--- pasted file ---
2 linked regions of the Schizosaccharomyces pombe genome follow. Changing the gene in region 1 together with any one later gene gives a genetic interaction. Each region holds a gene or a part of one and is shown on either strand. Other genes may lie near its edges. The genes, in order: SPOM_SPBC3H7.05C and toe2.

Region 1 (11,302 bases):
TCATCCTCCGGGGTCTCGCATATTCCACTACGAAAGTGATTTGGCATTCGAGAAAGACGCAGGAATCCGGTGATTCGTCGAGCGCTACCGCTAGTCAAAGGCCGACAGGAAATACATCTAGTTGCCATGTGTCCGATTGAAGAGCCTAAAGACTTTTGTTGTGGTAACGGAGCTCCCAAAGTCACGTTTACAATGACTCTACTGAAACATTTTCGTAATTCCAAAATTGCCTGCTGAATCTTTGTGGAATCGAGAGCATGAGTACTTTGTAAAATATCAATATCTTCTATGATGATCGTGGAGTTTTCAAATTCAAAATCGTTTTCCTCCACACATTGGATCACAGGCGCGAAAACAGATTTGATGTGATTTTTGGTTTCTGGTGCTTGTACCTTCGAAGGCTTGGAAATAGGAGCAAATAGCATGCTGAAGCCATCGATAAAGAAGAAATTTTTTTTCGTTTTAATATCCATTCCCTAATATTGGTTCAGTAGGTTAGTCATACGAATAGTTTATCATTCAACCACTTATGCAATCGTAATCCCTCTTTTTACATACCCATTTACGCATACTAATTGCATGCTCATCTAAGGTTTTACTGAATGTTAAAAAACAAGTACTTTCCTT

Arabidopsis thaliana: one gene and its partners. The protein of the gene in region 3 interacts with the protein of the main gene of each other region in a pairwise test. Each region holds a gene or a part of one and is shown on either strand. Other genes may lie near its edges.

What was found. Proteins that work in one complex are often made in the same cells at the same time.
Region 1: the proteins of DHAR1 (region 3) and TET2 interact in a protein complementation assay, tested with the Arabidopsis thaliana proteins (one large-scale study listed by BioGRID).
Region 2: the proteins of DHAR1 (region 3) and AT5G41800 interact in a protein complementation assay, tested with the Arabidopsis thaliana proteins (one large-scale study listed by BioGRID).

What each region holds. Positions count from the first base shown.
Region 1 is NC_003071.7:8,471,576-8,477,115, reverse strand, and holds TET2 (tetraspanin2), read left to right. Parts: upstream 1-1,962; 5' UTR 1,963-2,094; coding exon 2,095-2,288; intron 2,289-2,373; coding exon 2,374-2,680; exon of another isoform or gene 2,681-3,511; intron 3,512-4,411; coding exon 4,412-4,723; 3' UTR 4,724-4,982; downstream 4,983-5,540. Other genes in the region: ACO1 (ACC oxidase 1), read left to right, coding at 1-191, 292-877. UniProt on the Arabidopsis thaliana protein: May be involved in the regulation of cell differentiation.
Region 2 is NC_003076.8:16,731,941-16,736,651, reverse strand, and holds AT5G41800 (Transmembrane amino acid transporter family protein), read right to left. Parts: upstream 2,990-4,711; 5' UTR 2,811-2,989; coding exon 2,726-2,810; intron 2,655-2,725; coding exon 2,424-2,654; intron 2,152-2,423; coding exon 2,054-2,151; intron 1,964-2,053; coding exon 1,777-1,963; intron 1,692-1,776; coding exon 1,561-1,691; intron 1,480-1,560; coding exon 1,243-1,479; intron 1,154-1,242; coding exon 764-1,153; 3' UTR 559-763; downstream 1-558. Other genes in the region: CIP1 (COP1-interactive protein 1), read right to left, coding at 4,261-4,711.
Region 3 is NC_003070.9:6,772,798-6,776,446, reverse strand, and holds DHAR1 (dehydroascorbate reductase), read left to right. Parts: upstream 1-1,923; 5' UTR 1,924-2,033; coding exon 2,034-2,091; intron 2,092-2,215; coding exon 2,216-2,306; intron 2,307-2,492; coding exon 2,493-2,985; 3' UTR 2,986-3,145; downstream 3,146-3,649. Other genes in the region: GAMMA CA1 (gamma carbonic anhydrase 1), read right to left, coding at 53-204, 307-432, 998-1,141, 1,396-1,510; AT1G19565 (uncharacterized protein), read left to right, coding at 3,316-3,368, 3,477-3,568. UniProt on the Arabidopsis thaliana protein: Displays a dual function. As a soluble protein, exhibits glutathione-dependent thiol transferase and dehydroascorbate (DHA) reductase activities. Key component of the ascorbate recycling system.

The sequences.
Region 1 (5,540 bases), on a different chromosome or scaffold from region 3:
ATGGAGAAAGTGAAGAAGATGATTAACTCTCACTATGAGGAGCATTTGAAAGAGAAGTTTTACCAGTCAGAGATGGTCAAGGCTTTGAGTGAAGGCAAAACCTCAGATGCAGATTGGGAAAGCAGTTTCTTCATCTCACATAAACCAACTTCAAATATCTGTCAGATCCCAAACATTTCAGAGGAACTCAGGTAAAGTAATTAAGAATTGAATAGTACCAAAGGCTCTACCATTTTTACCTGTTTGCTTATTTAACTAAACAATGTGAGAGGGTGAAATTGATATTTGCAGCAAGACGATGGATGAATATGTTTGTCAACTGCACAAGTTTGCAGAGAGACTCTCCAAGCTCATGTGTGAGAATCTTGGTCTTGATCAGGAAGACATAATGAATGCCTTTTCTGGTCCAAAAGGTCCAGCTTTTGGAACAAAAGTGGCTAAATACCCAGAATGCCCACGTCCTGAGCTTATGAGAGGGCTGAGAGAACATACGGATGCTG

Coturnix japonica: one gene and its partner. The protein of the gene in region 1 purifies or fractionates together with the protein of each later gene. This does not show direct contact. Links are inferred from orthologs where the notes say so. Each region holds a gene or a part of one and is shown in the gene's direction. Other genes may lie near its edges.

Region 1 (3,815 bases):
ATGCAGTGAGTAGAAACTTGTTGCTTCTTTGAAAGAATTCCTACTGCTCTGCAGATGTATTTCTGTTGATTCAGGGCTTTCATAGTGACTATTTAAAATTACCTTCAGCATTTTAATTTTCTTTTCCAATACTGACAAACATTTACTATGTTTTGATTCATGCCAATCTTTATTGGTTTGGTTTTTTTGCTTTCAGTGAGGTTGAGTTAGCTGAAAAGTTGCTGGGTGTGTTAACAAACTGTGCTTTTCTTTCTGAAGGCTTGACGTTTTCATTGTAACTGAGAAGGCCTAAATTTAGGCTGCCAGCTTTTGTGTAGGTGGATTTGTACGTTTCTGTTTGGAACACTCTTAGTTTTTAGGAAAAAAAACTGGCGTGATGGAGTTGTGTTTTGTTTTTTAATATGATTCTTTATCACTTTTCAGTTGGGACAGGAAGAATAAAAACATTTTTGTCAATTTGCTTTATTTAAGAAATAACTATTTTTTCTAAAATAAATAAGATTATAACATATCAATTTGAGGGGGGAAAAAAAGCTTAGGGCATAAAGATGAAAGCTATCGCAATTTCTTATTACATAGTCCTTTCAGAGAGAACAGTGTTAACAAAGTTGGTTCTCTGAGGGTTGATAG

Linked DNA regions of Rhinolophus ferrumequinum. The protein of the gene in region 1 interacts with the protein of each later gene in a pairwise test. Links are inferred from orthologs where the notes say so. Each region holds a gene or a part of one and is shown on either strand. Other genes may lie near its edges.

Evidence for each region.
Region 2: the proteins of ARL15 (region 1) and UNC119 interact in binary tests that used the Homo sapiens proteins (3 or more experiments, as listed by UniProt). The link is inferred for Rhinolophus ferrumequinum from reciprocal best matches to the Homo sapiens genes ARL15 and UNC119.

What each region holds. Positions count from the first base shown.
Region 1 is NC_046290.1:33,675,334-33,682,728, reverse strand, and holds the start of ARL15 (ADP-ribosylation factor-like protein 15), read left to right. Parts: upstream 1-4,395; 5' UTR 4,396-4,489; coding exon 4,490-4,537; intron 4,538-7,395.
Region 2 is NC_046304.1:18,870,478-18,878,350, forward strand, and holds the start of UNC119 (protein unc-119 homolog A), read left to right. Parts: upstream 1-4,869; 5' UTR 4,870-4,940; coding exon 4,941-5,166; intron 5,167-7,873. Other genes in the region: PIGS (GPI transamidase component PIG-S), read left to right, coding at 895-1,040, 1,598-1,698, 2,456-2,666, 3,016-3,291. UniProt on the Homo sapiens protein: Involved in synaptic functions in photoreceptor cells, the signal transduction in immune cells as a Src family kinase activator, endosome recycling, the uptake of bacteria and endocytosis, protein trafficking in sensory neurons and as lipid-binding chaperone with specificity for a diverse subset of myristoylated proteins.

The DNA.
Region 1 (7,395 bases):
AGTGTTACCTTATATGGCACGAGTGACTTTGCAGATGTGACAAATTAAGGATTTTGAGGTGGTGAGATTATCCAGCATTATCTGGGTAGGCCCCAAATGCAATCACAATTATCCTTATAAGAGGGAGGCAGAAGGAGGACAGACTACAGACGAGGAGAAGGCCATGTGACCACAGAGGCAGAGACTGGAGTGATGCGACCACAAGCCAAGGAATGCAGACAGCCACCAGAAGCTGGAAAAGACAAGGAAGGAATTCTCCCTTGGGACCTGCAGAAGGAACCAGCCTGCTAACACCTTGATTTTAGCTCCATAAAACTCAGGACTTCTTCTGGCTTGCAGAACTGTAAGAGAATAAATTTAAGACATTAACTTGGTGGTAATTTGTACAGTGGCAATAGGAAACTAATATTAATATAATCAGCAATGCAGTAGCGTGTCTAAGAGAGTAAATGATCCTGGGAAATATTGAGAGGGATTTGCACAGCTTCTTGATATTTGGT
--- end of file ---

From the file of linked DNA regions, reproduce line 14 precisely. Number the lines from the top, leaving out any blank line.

ATGGAGAAAGTGAAGAAGATGATTAACTCTCACTATGAGGAGCATTTGAAAGAGAAGTTTTACCAGTCAGAGATGGTCAAGGCTTTGAGTGAAGGCAAAACCTCAGATGCAGATTGGGAAAGCAGTTTCTTCATCTCACATAAACCAACTTCAAATATCTGTCAGATCCCAAACATTTCAGAGGAACTCAGGTAAAGTAATTAAGAATTGAATAGTACCAAAGGCTCTACCATTTTTACCTGTTTGCTTATTTAACTAAACAATGTGAGAGGGTGAAATTGATATTTGCAGCAAGACGATGGATGAATATGTTTGTCAACTGCACAAGTTTGCAGAGAGACTCTCCAAGCTCATGTGTGAGAATCTTGGTCTTGATCAGGAAGACATAATGAATGCCTTTTCTGGTCCAAAAGGTCCAGCTTTTGGAACAAAAGTGGCTAAATACCCAGAATGCCCACGTCCTGAGCTTATGAGAGGGCTGAGAGAACATACGGATGCTG